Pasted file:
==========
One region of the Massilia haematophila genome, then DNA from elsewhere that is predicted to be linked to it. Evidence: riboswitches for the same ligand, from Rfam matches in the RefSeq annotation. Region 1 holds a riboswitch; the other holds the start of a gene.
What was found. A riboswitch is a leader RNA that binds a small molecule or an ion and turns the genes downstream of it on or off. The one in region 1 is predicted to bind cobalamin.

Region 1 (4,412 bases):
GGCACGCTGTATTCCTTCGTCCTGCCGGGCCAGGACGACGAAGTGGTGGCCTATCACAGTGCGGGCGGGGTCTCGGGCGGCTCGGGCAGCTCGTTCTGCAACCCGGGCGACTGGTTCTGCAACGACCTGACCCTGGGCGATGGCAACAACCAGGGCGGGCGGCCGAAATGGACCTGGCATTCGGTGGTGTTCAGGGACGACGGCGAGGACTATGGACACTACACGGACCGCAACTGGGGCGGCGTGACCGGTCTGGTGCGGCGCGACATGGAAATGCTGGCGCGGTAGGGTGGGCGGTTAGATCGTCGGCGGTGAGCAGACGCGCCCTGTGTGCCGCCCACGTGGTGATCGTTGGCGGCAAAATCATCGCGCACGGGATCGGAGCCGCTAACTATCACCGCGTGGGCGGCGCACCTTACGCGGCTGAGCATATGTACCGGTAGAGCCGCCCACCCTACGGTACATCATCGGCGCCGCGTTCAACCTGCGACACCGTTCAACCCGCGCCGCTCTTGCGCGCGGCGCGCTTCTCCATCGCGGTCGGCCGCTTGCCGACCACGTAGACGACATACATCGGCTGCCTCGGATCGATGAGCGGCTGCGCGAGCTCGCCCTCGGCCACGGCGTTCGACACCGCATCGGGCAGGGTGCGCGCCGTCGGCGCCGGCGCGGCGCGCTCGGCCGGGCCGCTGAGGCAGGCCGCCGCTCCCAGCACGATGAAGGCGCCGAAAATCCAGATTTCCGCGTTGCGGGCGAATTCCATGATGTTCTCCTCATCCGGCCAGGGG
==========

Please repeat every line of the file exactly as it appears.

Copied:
One region of the Massilia haematophila genome, then DNA from elsewhere that is predicted to be linked to it. Evidence: riboswitches for the same ligand, from Rfam matches in the RefSeq annotation. Region 1 holds a riboswitch; the other holds the start of a gene.
What was found. A riboswitch is a leader RNA that binds a small molecule or an ion and turns the genes downstream of it on or off. The one in region 1 is predicted to bind cobalamin.

Region 1 (4,412 bases):
GGCACGCTGTATTCCTTCGTCCTGCCGGGCCAGGACGACGAAGTGGTGGCCTATCACAGTGCGGGCGGGGTCTCGGGCGGCTCGGGCAGCTCGTTCTGCAACCCGGGCGACTGGTTCTGCAACGACCTGACCCTGGGCGATGGCAACAACCAGGGCGGGCGGCCGAAATGGACCTGGCATTCGGTGGTGTTCAGGGACGACGGCGAGGACTATGGACACTACACGGACCGCAACTGGGGCGGCGTGACCGGTCTGGTGCGGCGCGACATGGAAATGCTGGCGCGGTAGGGTGGGCGGTTAGATCGTCGGCGGTGAGCAGACGCGCCCTGTGTGCCGCCCACGTGGTGATCGTTGGCGGCAAAATCATCGCGCACGGGATCGGAGCCGCTAACTATCACCGCGTGGGCGGCGCACCTTACGCGGCTGAGCATATGTACCGGTAGAGCCGCCCACCCTACGGTACATCATCGGCGCCGCGTTCAACCTGCGACACCGTTCAACCCGCGCCGCTCTTGCGCGCGGCGCGCTTCTCCATCGCGGTCGGCCGCTTGCCGACCACGTAGACGACATACATCGGCTGCCTCGGATCGATGAGCGGCTGCGCGAGCTCGCCCTCGGCCACGGCGTTCGACACCGCATCGGGCAGGGTGCGCGCCGTCGGCGCCGGCGCGGCGCGCTCGGCCGGGCCGCTGAGGCAGGCCGCCGCTCCCAGCACGATGAAGGCGCCGAAAATCCAGATTTCCGCGTTGCGGGCGAATTCCATGATGTTCTCCTCATCCGGCCAGGGG